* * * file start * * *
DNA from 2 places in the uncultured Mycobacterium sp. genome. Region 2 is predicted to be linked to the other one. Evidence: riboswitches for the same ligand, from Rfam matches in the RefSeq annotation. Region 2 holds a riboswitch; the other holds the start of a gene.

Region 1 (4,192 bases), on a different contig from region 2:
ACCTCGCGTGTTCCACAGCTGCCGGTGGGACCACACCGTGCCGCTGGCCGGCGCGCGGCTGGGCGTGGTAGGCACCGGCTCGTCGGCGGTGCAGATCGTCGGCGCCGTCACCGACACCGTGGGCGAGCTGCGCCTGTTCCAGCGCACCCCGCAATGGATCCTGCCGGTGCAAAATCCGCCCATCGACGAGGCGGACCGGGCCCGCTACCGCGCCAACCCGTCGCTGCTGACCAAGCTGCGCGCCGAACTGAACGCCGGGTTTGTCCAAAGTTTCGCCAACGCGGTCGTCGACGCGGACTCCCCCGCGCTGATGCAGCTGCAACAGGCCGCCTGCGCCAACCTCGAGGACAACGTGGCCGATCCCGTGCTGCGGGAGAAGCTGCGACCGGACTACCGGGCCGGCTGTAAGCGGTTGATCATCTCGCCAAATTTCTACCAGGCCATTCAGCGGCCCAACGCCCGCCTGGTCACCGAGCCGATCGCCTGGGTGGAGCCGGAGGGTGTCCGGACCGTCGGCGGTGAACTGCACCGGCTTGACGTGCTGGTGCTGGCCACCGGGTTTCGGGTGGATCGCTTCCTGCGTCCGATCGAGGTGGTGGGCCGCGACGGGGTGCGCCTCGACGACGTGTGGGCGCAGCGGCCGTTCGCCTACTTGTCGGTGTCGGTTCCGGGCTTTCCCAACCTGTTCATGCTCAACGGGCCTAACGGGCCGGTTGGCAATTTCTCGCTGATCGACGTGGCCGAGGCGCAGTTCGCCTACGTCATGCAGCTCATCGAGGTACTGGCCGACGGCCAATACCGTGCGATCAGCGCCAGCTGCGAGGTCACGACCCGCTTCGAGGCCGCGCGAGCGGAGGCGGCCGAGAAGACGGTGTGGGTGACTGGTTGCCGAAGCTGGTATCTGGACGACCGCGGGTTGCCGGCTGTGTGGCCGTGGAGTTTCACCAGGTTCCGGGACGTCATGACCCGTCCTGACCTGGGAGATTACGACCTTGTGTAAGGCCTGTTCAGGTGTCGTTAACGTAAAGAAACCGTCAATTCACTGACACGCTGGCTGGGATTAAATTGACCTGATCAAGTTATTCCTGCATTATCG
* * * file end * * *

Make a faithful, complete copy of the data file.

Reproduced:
DNA from 2 places in the uncultured Mycobacterium sp. genome. Region 2 is predicted to be linked to the other one. Evidence: riboswitches for the same ligand, from Rfam matches in the RefSeq annotation. Region 2 holds a riboswitch; the other holds the start of a gene.

Region 1 (4,192 bases), on a different contig from region 2:
ACCTCGCGTGTTCCACAGCTGCCGGTGGGACCACACCGTGCCGCTGGCCGGCGCGCGGCTGGGCGTGGTAGGCACCGGCTCGTCGGCGGTGCAGATCGTCGGCGCCGTCACCGACACCGTGGGCGAGCTGCGCCTGTTCCAGCGCACCCCGCAATGGATCCTGCCGGTGCAAAATCCGCCCATCGACGAGGCGGACCGGGCCCGCTACCGCGCCAACCCGTCGCTGCTGACCAAGCTGCGCGCCGAACTGAACGCCGGGTTTGTCCAAAGTTTCGCCAACGCGGTCGTCGACGCGGACTCCCCCGCGCTGATGCAGCTGCAACAGGCCGCCTGCGCCAACCTCGAGGACAACGTGGCCGATCCCGTGCTGCGGGAGAAGCTGCGACCGGACTACCGGGCCGGCTGTAAGCGGTTGATCATCTCGCCAAATTTCTACCAGGCCATTCAGCGGCCCAACGCCCGCCTGGTCACCGAGCCGATCGCCTGGGTGGAGCCGGAGGGTGTCCGGACCGTCGGCGGTGAACTGCACCGGCTTGACGTGCTGGTGCTGGCCACCGGGTTTCGGGTGGATCGCTTCCTGCGTCCGATCGAGGTGGTGGGCCGCGACGGGGTGCGCCTCGACGACGTGTGGGCGCAGCGGCCGTTCGCCTACTTGTCGGTGTCGGTTCCGGGCTTTCCCAACCTGTTCATGCTCAACGGGCCTAACGGGCCGGTTGGCAATTTCTCGCTGATCGACGTGGCCGAGGCGCAGTTCGCCTACGTCATGCAGCTCATCGAGGTACTGGCCGACGGCCAATACCGTGCGATCAGCGCCAGCTGCGAGGTCACGACCCGCTTCGAGGCCGCGCGAGCGGAGGCGGCCGAGAAGACGGTGTGGGTGACTGGTTGCCGAAGCTGGTATCTGGACGACCGCGGGTTGCCGGCTGTGTGGCCGTGGAGTTTCACCAGGTTCCGGGACGTCATGACCCGTCCTGACCTGGGAGATTACGACCTTGTGTAAGGCCTGTTCAGGTGTCGTTAACGTAAAGAAACCGTCAATTCACTGACACGCTGGCTGGGATTAAATTGACCTGATCAAGTTATTCCTGCATTATCG